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Russell Westbrook : More of a liability than an asset?

Russell Westbrook : More of a liability than an asset for the OKC Thunder?

Russell Westbrook

Russell Westbrook

After being drafted in 2008 with the 4th pick by the then Seattle Supersonics, Russell Westbrook has come a long way in the NBA. Recording a triple-double in his first season, Westbrook caught the eyes of many basketball enthusiasts. His aggressive style of play, wherein he barges down the lane fighting against the opposing defense for a lay-up, has led him to average 20 points per game throughout his regular season career.

His ability to strip his opposing ball-handler with uncanny ease makes him a formidable defender. Westbrook’s speed and agility also makes him a wonderful player on the fast-breaks and his dunks are such a wonderful sight given his 6’3″ stature. His ability to grab rebounds and kick-start the offense has helped the Oklahoma City Thunder turnover many a deficit. Although he has averaged 43% from the field and 30% from behind the arc, he is a valuable scoring option behind the 4-time scoring champion Kevin Durant.

The 2014 playoffs however have shown us the liability Westbrook can be for the team. Averaging close to 5 turnovers per game in the first round series against the Memphis Grizzlies in this season’s NBA Playoffs cost his team crucial points. More worrying for a Thunder fan were the nature of turnovers that he committed.

Most of his turnovers are generated from his runs down the lane wherein he tries to go for a quick layup. The Grizzlies utilized this tendency of Westbrook to their full advantage and had OKC at their mercy by Game 5. An inspired performance by “The Slim Reaper” and “The Fashion Icon”, along with stellar defense from the “Serge Protector”,  in Games 6 and 7 reduced the arrears to allow the Thunder to advance into the semis.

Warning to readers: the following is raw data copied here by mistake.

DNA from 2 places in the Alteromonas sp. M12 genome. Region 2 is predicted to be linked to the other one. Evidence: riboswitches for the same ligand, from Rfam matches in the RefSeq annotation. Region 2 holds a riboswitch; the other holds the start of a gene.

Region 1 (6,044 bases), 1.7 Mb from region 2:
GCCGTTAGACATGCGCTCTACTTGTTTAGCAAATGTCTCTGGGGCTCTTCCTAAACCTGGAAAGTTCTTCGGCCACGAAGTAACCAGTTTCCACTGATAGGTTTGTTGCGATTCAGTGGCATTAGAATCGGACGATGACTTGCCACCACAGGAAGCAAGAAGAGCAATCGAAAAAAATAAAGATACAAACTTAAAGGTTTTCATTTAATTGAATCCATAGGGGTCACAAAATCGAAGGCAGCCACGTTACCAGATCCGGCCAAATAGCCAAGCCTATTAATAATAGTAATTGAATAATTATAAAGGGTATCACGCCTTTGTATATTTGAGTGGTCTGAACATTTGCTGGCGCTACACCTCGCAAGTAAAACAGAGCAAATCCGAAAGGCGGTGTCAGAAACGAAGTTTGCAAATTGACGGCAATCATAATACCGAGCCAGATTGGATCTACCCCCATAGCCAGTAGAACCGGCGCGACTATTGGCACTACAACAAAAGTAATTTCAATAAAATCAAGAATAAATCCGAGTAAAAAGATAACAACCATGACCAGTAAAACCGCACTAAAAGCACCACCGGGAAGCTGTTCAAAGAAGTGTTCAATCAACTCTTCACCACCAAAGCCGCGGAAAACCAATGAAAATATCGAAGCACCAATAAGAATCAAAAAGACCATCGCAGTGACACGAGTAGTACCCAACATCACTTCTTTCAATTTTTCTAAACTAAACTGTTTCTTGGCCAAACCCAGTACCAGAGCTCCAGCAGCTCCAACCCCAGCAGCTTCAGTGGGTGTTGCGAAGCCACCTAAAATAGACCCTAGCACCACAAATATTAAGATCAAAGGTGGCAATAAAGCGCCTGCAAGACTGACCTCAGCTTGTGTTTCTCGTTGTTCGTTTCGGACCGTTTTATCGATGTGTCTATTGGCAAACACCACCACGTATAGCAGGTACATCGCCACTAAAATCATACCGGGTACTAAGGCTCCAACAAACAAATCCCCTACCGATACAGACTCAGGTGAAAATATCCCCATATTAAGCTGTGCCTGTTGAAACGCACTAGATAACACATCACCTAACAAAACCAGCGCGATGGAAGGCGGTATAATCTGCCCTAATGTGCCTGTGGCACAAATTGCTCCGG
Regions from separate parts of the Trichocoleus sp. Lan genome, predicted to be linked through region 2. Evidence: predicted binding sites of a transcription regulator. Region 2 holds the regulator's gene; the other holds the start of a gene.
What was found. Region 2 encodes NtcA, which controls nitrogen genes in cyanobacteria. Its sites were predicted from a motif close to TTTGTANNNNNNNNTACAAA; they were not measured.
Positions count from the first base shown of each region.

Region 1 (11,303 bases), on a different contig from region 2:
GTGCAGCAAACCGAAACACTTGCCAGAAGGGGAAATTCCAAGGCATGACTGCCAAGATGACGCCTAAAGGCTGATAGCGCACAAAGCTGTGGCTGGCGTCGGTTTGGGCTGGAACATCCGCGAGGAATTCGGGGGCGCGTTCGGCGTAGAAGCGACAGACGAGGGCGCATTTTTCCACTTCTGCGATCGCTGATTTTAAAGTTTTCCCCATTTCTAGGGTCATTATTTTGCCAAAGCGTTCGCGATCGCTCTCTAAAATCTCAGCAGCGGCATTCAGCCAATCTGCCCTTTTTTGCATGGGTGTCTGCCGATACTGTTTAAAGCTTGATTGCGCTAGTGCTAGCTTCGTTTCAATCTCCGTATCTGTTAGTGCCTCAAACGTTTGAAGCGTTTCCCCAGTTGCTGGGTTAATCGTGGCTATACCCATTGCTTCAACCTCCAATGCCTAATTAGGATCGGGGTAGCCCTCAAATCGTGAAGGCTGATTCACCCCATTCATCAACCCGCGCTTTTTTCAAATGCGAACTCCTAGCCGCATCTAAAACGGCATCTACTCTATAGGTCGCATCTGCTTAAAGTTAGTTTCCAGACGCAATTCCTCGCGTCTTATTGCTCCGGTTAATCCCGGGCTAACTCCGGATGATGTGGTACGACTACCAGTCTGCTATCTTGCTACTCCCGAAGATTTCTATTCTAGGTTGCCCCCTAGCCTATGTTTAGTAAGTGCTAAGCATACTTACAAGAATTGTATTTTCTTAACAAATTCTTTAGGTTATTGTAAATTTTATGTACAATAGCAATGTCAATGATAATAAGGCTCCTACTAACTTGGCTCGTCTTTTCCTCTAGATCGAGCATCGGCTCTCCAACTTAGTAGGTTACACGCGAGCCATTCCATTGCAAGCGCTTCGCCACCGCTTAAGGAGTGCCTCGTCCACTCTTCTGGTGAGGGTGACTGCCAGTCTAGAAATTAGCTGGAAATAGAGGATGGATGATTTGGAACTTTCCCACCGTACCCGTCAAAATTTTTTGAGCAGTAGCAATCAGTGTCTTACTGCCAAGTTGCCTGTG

In the Los Angeles Clippers, OKC face a different team altogether. Dubbed “Lob City”, Westbrook faces a daunting task against the steals and assists leader from the 2013-14 regular season in Chris Paul. The new found mid-range abilities of Blake Griffin, the shot-blocking prowess of DeAndre Jordan, the silky smooth moves of Jamal Crawford, combined with the silent but deadly J.J. Reddick and a Championship winning coach in Doc Rivers have given the Thunder a lot to deal with. Westbrook is already averaging 4 turnovers per game in this series. Couple that with him running down the clock and making a series of knee-jerk moves at the rear end of 24 seconds and that’s precisely what cost the Thunder Game 4 at the Staples Center.

It would be wise on the part of Thunder Head Coach Scott Brooks to use Reggie Jackson as the primary ball-handler and Westbrook as more of a 2-guard deep into the game. This may lead to unfavorable match-ups, but as we have seen, it is better than leaving Russ to make decisions with 8 seconds left on the shot-clock . As valuable as a scoring point guard is, the primary objective of a point guard would be to facilitate the play and retention of the ball when the team has the lead.

If OKC are to make it through to the next round, they face a formidable opponent in the San Antonio Spurs.The Spurs have exhibited their dominance with their edition of the ‘Big 3′ in Tim Duncan, Manu Ginobili and Tony Parker. Their squad also comprises of Marco Bellinelli, Tiago Splitter, Kawhi Leonard and Boris Diaw, all of whom have shown that they need not be recognized to get the job done on the court.

Although the Thunder swept the Spurs in the regular season, and ended their glorious winning streak, we have noticed that the playoffs are a totally different ball game. If the Thunder are to gun for the NBA title, a lot of work has to be done from Game 5 against the Clippers, right up to the Finals. Better possession of the ball and making clever decisions spell the fine difference between the win and loss column for OKC and more than the MVP in Kevin Durant, Westbrook has a larger say in it than most people would reckon.

Although basketball is a team game, history has often made it a point to prove that both individual brilliance and individual errors have a large part to play in the outcome of championships. After all, history remembers only the winners doesn’t it?

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